- Longer passwords are harder to crack, or discover, but they are more difficult to remember.
- On many devices, like an iPhone or Android, trying to log in incorrectly too many times in a row will lock us out from further attempts, telling us to try again in a minute or more. It turns out that this is a security feature, slowing down our adversaries who might be trying to guess our passcode. Now, even with 10,000 possibilities for a 4-digit passcode, this might take 10,000 minutes or more.
- Two-factor authentication refers to the use of an additional format of information to log in, such as a one-time use code from a message or app. Since this tends to be something we have, in addition to what we know (our username and password), it’s even more difficult for adversaries to log into our account.
- Password managers are applications that store login information for us, so instead of remembering many different, complex passwords, we only need to remember a single master password. Some popular ones include:
- Credential Manager in Windows
- Keychain in macOS
- Our password manager can generate, save, and fill long, unique passwords for all of our other accounts.
- The downside of a password manager might be a greater risk to us, if our master password is discovered or forgotten. Then, we’d lose all of our accounts at once.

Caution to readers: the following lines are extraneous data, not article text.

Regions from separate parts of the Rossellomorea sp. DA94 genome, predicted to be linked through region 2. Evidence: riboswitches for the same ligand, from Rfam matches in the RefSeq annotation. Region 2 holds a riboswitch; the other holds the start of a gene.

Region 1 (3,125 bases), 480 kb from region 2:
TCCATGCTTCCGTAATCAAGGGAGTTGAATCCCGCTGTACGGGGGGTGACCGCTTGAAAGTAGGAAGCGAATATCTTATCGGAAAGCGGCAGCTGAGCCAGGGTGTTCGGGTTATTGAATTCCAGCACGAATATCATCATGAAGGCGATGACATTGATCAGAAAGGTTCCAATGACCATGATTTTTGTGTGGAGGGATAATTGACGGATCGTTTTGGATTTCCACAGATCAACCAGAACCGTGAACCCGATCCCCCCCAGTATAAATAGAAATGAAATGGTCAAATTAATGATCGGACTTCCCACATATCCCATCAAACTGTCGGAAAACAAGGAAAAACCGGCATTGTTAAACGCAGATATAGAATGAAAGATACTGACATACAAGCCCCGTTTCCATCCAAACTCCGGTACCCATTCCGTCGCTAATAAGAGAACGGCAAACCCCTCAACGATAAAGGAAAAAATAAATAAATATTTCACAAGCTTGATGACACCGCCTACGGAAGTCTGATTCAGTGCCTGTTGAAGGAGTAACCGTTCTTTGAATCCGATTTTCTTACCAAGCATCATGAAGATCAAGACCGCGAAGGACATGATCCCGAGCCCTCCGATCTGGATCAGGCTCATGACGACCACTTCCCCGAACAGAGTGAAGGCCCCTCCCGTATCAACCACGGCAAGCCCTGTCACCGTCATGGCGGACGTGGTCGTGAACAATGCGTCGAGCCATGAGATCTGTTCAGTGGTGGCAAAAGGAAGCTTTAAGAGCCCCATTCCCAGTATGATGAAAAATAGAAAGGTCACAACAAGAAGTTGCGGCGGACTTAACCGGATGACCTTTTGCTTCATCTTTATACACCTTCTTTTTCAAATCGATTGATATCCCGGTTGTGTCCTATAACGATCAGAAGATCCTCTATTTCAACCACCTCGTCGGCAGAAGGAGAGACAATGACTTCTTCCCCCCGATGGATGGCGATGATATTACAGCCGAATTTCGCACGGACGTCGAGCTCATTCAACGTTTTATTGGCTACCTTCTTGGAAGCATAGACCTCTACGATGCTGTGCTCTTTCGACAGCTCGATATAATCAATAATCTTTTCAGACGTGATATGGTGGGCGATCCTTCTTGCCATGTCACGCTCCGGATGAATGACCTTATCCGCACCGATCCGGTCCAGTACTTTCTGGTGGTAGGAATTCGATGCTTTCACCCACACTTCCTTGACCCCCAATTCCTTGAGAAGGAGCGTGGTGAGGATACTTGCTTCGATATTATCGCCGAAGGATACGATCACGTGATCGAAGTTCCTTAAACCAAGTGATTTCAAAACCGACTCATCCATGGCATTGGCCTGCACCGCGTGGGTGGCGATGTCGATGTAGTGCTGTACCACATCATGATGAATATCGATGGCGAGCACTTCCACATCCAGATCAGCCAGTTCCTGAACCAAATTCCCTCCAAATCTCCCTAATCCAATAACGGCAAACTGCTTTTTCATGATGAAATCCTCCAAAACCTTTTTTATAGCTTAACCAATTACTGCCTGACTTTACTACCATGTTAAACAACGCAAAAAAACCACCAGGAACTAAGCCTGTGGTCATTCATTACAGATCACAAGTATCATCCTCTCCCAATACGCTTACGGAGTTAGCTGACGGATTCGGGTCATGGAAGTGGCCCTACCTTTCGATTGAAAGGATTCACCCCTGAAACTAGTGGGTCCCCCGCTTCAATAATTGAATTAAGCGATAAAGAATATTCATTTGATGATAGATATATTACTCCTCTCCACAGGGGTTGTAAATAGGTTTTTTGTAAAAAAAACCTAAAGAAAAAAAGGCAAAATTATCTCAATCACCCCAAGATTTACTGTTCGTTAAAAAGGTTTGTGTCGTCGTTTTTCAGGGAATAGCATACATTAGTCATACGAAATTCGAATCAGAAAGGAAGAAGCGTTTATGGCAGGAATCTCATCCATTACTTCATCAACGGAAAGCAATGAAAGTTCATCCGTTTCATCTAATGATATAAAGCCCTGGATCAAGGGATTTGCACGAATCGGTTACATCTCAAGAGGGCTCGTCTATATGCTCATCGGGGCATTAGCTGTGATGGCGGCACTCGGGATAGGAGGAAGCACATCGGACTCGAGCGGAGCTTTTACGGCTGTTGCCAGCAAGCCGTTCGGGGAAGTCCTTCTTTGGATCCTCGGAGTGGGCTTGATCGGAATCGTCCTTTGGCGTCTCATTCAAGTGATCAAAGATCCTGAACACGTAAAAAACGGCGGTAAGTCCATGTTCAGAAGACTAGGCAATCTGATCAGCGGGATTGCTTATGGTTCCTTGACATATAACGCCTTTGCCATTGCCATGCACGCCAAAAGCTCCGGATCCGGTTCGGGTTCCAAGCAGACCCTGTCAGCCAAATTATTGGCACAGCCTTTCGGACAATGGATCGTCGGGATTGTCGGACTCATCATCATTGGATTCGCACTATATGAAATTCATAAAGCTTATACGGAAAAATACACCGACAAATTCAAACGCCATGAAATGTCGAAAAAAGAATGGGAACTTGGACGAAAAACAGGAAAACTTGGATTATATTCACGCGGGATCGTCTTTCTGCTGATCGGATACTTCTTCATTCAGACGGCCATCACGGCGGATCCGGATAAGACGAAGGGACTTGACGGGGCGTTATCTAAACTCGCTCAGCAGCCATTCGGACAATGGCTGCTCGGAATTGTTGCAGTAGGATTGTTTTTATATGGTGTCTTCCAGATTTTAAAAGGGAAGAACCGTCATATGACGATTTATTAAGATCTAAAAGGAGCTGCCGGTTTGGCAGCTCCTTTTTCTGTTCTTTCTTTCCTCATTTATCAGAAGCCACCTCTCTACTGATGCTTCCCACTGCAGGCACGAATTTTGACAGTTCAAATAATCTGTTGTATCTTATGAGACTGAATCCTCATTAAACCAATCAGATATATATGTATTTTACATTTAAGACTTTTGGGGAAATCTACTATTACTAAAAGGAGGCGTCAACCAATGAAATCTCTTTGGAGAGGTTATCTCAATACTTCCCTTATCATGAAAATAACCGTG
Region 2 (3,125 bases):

Email, private mode
- In Gmail, there is new feature called “Confidential mode”, where we are able to send emails and “Recipients won’t have the option to forward, copy, print, or download this email.”
- But this is a bit misleading, since we can still take a screenshot of the email, or even a photo of our computer’s screen.
- Our browsers, too, might provide an “incognito mode” or “private mode”, where our browsing history and other pieces of data aren’t saved locally.
- But the websites we visit and our internet service provider might still see what we’re visiting.
- Encryption is the scrambling of information so that it can’t be read without a key to decrypt it.
- The phrase
T H I S W A S C S 5 0, for example, might be simply encrypted to
U I J T X B T D T 5 0, by rotating each letter once.
https://is a secure, encrypted way for browsers to communicate with web pages, without anyone in between able to read the contents.
- End-to-end encryption means that our messages are encrypted between us and who we are talking to, so even if we are using a third-party chat or video service, the companies in between are not able to decrypt, or read the contents of our communications.
- Zoom, for example, had previously advertised end-to-end encryption, but only implemented it as encryption between us and Zoom. Only recently have they rolled out true end-to-end encryption between the participants in a meeting, but some features won’t work as a result, like cloud recording and phone call-in.
- To summarize, here are a few suggestions we have, to be more secure:
- Use a password manager
- Use two-factor authentication
- Use (end-to-end) encryption